MOORE, Lisa K
Educational BackgroundPh.D. Physiology University of Arizona 1993
MS Zoology Arizona State University 1987
BS, Biology Arizona State University 1982
Â• Over 25 years of basic and clinical research experience in the cardiovascular field
Â• Clinimetrics and Omnicare Clinical Research Global Research Medical Device Business Unit, Clinical Manager (2010)
Â• Significant expertise in clinical trial development for Devices, DSMB and CEC management
Â• Medical writer for Clinimetrics Research (Indications: Oncology (Breast, Brain), Dental (implants, dental pain), Wound Healing, Medical Devices (temperature probe, CV stents, shock wave device), IBS and Pain studies).
Â• ICU, ER and Trauma nurse 1980-1993
Â• Member of the American Heart Association and American Physiology Society
Â• Research Assistant Professor University of California, Santa Barbara, Neuroscience Research Institute (1997-1999)
Â• Adjunct Lecturer California Polytechnic University, Biological Sciences (1998-1999)
Â• Post-Doctoral Fellow - University of Massachusetts Medical Center, Dept of Physiology, Mentor, Dr. Michael Sanderson (1995-1996)
Â• Post-Doctoral Fellow - Albert Einstein College of Medicine, Dept. of Neuroscience, Mentor Dr. David Spray (1993-1994)
Â• Research Assistant ASU Department of Engineering (1980-1986)
Current ResearchCurrent Research:
The focus of the lab is on gap junction channels, specialized ion channels which function to provide cell to cell communication. Current research focuses on the physiology of these channels, what influences their expression, and determining which channels are expressed and how modulation of the expression occurs.
CARDIOVASCULAR: Using a combination of tissue culture, biochemistry, molecular biology and live cell microscopy, we are addressing what happens when cells from the heart and blood vessels are exposed to high levels of catecholamines (adrenaline commonly released under stress or Â“flight or fightÂ” reactions). Recent evidence suggests that a sustained elevation of this catecholamine from stress or organophosphate poisoning (insecticides) can produce symptoms of a heart attack, and in more technical terms myocardial (heart) stunning, myocardial lesions and myocardial cell death. We have been particularly interested in the auto-oxidative products of the catecholamines, aminochrome and adrenolutin. Presently our studies are examining whether these agents influence the gap junctions in the cardiovascular system, and potentially play a role in the stress cardiomyopathy that is observed clinically when catecholamine levels become high. Our results to date indicate that high levels induce significant changes in the expression of the two primary cardiovascular gap junction proteins, connexin 40 and 43. Protein levels are reduced, and localization at the membrane where they would be expected to be functional is substantially decreased. Currently, the focus of the lab is on identifying what signaling pathways lead to the change in expression and targeting to the membrane. Using immunoprecipitation and immunolabeling techniques we are assessing the role of MapK and phosphorylation changes in the protein in eliciting the changes. Alteration of expression (and ratio of Cx40 to Cx43) of the gap junction channels in the vessel wall could be a factor in producing the microvascular changes believed to play a role in stress cardiomyopathy. Likewise, these changes in the myocardium could elicit arrhythmias production. The work in the lab is supported conducted by both undergraduate and graduate researchers.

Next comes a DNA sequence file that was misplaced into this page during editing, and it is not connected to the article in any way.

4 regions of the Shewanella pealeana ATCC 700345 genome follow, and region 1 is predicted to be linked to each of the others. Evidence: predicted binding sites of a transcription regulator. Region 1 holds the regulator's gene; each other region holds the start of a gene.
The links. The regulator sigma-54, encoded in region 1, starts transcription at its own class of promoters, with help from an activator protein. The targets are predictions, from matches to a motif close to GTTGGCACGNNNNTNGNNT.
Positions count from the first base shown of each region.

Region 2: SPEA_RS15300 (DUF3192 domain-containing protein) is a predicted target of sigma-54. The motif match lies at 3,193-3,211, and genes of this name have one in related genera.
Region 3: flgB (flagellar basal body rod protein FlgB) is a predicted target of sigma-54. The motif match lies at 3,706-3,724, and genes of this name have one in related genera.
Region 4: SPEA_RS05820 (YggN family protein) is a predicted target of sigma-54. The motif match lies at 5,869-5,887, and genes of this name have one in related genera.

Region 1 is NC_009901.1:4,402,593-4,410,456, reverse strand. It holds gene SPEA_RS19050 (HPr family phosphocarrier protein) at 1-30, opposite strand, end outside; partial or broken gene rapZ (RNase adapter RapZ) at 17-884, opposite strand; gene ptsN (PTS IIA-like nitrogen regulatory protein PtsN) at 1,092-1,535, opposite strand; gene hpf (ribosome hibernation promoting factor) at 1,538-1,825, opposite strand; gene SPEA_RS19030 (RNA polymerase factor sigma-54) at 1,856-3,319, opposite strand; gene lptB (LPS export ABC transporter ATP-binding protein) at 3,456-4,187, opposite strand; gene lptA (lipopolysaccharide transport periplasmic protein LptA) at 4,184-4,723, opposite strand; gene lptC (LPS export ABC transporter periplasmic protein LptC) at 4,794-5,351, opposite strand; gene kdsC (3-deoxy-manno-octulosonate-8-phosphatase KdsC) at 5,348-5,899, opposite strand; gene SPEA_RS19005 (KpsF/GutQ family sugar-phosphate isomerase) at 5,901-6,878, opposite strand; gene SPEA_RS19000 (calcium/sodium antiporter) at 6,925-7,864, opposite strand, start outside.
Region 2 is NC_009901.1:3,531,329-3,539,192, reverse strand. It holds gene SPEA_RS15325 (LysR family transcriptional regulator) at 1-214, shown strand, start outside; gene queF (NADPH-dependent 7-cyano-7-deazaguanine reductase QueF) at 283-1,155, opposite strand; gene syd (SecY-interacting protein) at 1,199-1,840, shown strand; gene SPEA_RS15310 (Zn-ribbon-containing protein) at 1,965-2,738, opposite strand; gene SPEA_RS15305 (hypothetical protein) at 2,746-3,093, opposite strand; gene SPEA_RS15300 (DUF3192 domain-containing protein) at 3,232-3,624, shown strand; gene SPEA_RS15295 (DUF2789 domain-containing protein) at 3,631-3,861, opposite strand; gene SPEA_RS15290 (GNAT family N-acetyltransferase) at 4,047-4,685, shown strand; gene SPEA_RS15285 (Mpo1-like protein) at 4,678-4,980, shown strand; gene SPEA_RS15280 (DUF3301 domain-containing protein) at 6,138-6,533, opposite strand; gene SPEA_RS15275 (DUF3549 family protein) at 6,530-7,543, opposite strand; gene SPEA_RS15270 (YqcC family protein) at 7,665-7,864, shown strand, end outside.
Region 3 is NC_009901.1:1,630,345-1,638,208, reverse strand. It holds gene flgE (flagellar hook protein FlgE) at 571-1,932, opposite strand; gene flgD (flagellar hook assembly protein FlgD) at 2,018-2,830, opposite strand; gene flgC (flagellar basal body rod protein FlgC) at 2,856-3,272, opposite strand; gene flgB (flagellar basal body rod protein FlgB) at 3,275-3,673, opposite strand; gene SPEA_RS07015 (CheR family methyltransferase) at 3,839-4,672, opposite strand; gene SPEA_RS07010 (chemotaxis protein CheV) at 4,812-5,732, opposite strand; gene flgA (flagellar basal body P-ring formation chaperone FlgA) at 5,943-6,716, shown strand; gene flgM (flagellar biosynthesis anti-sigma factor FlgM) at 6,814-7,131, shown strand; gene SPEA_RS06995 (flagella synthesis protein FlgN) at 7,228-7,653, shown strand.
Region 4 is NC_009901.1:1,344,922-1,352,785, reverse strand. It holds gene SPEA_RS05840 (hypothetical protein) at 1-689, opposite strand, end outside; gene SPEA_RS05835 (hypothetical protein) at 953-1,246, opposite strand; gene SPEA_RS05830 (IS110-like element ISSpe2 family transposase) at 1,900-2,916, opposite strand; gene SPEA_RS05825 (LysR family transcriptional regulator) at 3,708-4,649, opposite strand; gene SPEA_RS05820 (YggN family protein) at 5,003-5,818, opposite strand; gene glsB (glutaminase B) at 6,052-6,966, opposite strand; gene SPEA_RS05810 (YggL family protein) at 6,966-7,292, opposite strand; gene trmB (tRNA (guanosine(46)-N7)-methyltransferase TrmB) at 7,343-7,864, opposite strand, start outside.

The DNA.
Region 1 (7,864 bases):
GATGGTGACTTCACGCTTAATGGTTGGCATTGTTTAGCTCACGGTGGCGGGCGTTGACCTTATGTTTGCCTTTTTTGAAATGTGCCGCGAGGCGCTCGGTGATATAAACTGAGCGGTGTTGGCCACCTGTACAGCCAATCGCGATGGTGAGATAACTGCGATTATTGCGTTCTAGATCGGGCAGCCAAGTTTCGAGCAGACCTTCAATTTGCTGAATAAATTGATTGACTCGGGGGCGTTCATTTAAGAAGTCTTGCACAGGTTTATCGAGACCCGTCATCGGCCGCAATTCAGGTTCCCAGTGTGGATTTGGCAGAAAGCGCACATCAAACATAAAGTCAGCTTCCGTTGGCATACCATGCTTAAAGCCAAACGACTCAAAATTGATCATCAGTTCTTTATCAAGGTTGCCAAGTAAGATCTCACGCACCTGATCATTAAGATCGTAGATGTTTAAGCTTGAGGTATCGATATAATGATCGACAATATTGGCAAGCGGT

Selected PublicationsMoreau, V., Novak, M. J., and L. K. Moore. 2006. Effect of adrenalin, adrenochrome, and adrenolutin on connexin proteins in the cardiovasculature. Tox. Mech. and Meth. 16:373-377.
Christ, G.C., D.C. Spray, M. El-Sabban, L.K. Moore and P.R. Brink. 1996. Gap junctions in vascular tissues: Evaluating the role of intercellular communication in the modulation of vasomotor tone. Circ. Res. 79 (4): 631646.
Moore, L.K. and D.C. Spray. 1995. Gap junction single channel analysis in teleost horizontal cells suggests presence of multiple channel types. J. Inv. Opthm. & Vis. Sci. 36: 4 S602.
Moore, L.K. and J.M. Burt. 1995. Gap junction function in vascular smooth muscle: influence of serotonin. Am. J. Physiol. 269 (Heart Circ. Physiol. 38) H1481H1489.
Moore, L.K. and J.M. Burt. 1994. Selective block of gap junction channel expression with connexin-specific antisense oligodeoxynucleotides. Am. J. Physiol. 267 (Cell Physiol. 36) C1371C1380.
Hirschi, K.K., B.N. Minnich, L.K. Moore and J.M. Burt. 1993. Oleic acid differentially affects gap junction mediated intercellular communication of heart and vascular smooth muscle cells. Am. J. Physiol. 256 (Cell Physiol.25) C1517C1526.
Web Release from FIT University Communications
Moore, L. K., J. C. Santiago, M. Devaux and M. Novak. 2009. Modulation of vascular connexins by stress catecholamines and their metabolites. International Gap Junction Meeting, Sedona AZ.
Johnson Award Winner, 1st place, National Meeting Tri Beta
Santiago, John C. 2008. Modulation of cardiovascular gap junction proteins by stress catecholamines and their metabolites.
Moore, L. K., M. Novak, and J. C. Santiago. 2007. Modulation of vascular connexins by stress catecholamines and their metabolites. FASEB J. Volume 21, #5.